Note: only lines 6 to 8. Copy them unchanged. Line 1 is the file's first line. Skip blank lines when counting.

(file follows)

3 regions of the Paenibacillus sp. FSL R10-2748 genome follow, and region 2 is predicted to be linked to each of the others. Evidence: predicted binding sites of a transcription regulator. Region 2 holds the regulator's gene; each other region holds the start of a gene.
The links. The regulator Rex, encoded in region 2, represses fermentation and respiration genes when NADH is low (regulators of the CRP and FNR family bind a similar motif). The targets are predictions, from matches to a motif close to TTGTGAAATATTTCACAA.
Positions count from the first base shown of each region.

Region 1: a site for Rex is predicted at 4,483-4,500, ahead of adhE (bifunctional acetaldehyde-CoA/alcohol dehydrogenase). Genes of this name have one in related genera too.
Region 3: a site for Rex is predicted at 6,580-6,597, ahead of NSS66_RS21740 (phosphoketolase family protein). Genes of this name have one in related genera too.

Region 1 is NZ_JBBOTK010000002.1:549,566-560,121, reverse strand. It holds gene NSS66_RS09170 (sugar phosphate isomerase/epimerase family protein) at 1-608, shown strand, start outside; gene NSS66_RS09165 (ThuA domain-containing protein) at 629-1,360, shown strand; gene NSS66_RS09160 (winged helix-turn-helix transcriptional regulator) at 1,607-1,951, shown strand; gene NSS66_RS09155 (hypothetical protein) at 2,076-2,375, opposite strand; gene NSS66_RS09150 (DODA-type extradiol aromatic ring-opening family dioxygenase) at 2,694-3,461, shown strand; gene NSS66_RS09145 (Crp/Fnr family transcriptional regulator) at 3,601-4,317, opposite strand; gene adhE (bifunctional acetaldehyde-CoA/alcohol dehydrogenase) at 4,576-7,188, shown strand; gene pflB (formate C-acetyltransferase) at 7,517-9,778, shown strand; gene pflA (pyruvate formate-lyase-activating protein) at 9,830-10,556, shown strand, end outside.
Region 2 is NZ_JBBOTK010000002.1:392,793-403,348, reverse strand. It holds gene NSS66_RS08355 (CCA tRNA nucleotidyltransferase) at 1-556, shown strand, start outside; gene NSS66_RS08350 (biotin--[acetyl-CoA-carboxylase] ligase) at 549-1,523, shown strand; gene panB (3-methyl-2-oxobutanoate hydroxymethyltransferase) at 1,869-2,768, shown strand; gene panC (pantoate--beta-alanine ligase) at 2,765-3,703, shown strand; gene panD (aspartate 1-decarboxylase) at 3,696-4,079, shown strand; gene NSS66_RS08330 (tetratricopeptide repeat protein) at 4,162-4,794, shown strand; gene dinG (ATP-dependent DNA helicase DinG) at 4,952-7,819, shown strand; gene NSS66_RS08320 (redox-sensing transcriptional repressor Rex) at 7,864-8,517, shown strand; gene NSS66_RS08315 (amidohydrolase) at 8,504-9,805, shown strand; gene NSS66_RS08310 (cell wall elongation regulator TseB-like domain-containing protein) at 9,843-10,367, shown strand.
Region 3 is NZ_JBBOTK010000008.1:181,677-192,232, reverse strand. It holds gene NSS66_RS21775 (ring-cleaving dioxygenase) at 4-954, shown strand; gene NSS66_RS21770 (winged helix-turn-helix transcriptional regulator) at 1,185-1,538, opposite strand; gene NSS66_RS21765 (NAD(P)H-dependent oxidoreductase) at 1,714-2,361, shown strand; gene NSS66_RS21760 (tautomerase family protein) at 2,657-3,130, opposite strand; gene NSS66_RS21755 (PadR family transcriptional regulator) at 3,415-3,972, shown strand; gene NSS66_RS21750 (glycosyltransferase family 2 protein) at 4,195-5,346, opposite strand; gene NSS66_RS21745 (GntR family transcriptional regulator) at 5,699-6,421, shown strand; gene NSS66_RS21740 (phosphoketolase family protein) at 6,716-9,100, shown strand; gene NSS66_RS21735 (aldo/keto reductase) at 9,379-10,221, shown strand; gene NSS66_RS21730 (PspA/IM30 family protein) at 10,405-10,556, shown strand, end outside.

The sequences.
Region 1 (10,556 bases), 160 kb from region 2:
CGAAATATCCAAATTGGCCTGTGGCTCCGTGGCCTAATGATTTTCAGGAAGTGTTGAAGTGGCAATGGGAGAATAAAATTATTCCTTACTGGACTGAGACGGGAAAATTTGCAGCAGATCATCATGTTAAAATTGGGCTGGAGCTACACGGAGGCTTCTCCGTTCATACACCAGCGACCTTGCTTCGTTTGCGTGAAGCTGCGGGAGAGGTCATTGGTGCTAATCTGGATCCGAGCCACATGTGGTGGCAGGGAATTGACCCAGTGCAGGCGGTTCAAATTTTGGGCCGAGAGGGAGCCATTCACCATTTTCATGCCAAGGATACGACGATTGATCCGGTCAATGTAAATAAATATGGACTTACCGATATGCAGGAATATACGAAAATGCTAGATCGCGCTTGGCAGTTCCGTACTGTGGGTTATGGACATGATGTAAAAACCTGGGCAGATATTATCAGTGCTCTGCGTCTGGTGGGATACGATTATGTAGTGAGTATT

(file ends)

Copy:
Region 1 is NZ_JBBOTK010000002.1:549,566-560,121, reverse strand. It holds gene NSS66_RS09170 (sugar phosphate isomerase/epimerase family protein) at 1-608, shown strand, start outside; gene NSS66_RS09165 (ThuA domain-containing protein) at 629-1,360, shown strand; gene NSS66_RS09160 (winged helix-turn-helix transcriptional regulator) at 1,607-1,951, shown strand; gene NSS66_RS09155 (hypothetical protein) at 2,076-2,375, opposite strand; gene NSS66_RS09150 (DODA-type extradiol aromatic ring-opening family dioxygenase) at 2,694-3,461, shown strand; gene NSS66_RS09145 (Crp/Fnr family transcriptional regulator) at 3,601-4,317, opposite strand; gene adhE (bifunctional acetaldehyde-CoA/alcohol dehydrogenase) at 4,576-7,188, shown strand; gene pflB (formate C-acetyltransferase) at 7,517-9,778, shown strand; gene pflA (pyruvate formate-lyase-activating protein) at 9,830-10,556, shown strand, end outside.
Region 2 is NZ_JBBOTK010000002.1:392,793-403,348, reverse strand. It holds gene NSS66_RS08355 (CCA tRNA nucleotidyltransferase) at 1-556, shown strand, start outside; gene NSS66_RS08350 (biotin--[acetyl-CoA-carboxylase] ligase) at 549-1,523, shown strand; gene panB (3-methyl-2-oxobutanoate hydroxymethyltransferase) at 1,869-2,768, shown strand; gene panC (pantoate--beta-alanine ligase) at 2,765-3,703, shown strand; gene panD (aspartate 1-decarboxylase) at 3,696-4,079, shown strand; gene NSS66_RS08330 (tetratricopeptide repeat protein) at 4,162-4,794, shown strand; gene dinG (ATP-dependent DNA helicase DinG) at 4,952-7,819, shown strand; gene NSS66_RS08320 (redox-sensing transcriptional repressor Rex) at 7,864-8,517, shown strand; gene NSS66_RS08315 (amidohydrolase) at 8,504-9,805, shown strand; gene NSS66_RS08310 (cell wall elongation regulator TseB-like domain-containing protein) at 9,843-10,367, shown strand.
Region 3 is NZ_JBBOTK010000008.1:181,677-192,232, reverse strand. It holds gene NSS66_RS21775 (ring-cleaving dioxygenase) at 4-954, shown strand; gene NSS66_RS21770 (winged helix-turn-helix transcriptional regulator) at 1,185-1,538, opposite strand; gene NSS66_RS21765 (NAD(P)H-dependent oxidoreductase) at 1,714-2,361, shown strand; gene NSS66_RS21760 (tautomerase family protein) at 2,657-3,130, opposite strand; gene NSS66_RS21755 (PadR family transcriptional regulator) at 3,415-3,972, shown strand; gene NSS66_RS21750 (glycosyltransferase family 2 protein) at 4,195-5,346, opposite strand; gene NSS66_RS21745 (GntR family transcriptional regulator) at 5,699-6,421, shown strand; gene NSS66_RS21740 (phosphoketolase family protein) at 6,716-9,100, shown strand; gene NSS66_RS21735 (aldo/keto reductase) at 9,379-10,221, shown strand; gene NSS66_RS21730 (PspA/IM30 family protein) at 10,405-10,556, shown strand, end outside.